This test is the culmination of several efforts to remove contact type temperature sensors (e.g. thermocouples) from the cold well.
The cold well was run without any simulated blood products. Here's the raw data.
We need to know the temperature of the coldest place in the cold well in order to prevent the blood products from freezing. In the next figure, let’s focus on the bottom two traces. Thermocouple 1 is on the refrigerant tube and Thermocouple 2 is on the wall of the cold well, where the refrigerant tube runs just beneath the surface. Their agreement means we can get a good picture of the coolest temp inside the cold well by measuring the coolant tube temperature.
Next, we want to monitor the temperature of the top-most blood products, which will be the warmest. Previously, we’ve tried to do this with non-contact IR sensors, but the sensors weren’t isolating the temperature of the blood products. Their wide field of view also included the (much colder) walls of the cold well. So, I built a blinder that restricts the field of view (see previous post for details).
In the next figure, the blue traces, light and dark, are IR Sensor 1. Red traces are IR Sensor 2, with the blinder. “Temp IR # Object” gives the temperature of things in the sensor’s field of view. “Temp IR # Die” gives the temperature of the sensor silicon itself (which is used by the sensor for internal temperature compensation before outputting the Object value).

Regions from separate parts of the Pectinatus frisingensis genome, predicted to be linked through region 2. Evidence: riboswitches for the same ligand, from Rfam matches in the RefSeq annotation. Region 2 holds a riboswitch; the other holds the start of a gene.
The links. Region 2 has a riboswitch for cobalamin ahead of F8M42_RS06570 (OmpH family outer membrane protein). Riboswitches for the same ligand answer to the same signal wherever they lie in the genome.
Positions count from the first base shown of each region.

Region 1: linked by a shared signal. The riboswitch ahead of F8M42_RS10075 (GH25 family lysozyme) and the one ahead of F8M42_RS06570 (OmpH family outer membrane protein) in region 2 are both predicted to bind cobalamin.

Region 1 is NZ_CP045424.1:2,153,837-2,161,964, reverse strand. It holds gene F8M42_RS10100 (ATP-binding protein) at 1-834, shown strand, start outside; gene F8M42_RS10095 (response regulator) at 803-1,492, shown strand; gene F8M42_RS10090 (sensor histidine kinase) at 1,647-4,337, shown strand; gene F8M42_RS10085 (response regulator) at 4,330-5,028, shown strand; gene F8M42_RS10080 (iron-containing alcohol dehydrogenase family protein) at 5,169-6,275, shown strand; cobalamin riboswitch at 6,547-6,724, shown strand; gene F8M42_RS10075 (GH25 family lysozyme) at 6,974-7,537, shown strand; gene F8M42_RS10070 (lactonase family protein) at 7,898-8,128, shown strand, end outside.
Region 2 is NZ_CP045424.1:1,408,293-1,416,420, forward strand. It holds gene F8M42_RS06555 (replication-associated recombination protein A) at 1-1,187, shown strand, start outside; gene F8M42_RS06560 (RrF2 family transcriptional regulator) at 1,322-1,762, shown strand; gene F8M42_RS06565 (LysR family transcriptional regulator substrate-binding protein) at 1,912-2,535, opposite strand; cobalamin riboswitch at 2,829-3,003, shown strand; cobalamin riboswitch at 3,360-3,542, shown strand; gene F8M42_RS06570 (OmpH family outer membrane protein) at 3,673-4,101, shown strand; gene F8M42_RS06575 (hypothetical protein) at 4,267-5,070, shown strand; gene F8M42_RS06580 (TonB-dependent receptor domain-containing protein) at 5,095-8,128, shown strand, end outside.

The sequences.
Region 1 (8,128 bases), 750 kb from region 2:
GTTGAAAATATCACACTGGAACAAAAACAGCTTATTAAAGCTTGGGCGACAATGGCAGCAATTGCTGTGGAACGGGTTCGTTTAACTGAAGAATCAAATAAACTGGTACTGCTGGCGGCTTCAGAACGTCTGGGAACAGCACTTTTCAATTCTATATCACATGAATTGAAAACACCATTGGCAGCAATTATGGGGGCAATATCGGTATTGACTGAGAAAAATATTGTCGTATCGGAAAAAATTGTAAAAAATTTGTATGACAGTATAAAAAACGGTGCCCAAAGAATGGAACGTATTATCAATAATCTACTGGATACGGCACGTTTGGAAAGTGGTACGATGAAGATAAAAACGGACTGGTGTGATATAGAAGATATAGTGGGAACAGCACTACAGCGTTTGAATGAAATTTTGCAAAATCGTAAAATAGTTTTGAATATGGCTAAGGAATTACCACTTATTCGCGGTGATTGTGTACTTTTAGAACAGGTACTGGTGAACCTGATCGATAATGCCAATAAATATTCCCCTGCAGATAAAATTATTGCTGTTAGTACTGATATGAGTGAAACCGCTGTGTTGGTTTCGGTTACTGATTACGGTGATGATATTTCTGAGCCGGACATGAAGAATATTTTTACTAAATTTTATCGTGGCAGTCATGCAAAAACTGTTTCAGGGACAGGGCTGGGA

Notice that Temp IR 1 Object moves with Thermocouple 1 and 2, indicating that the cold well walls are in the sensor’s field of view. Temp IR 2 Object, from the sensor wearing the blinder, moves with the Die temps, which will vary with air temperature implying that the cold well walls contribute less to it’s reading.
Next, the cold well will be run with a full load of simulated blood products to verify this result.
Then, the cold well was filled to capacity (12 RBCs and 12 FFP) with simulated blood products.
There’s good agreement between TC3 and the IR Object average value.
The phase difference between the two IR Object readings is reduced versus an empty cold well.
The IR sensors have much more ripple than TC3. The Die temps have a fair bit of ripple too, so it’s probably real due to air temp fluctuations. It’s unlikely IR Object ripple will be reduced below Die ripple, still it’s worth trying a narrower FOV.
TC3 and IR sensors values are above 6 C. Products had previously been stored in a fridge measured to be between 0 and 3 C. Perhaps this is due to poor lid sealing. I added weights to the lid to get it it close more completely. The lid has insulation on top.
The IR Die temperatures have increased substantially versus the empty configuration.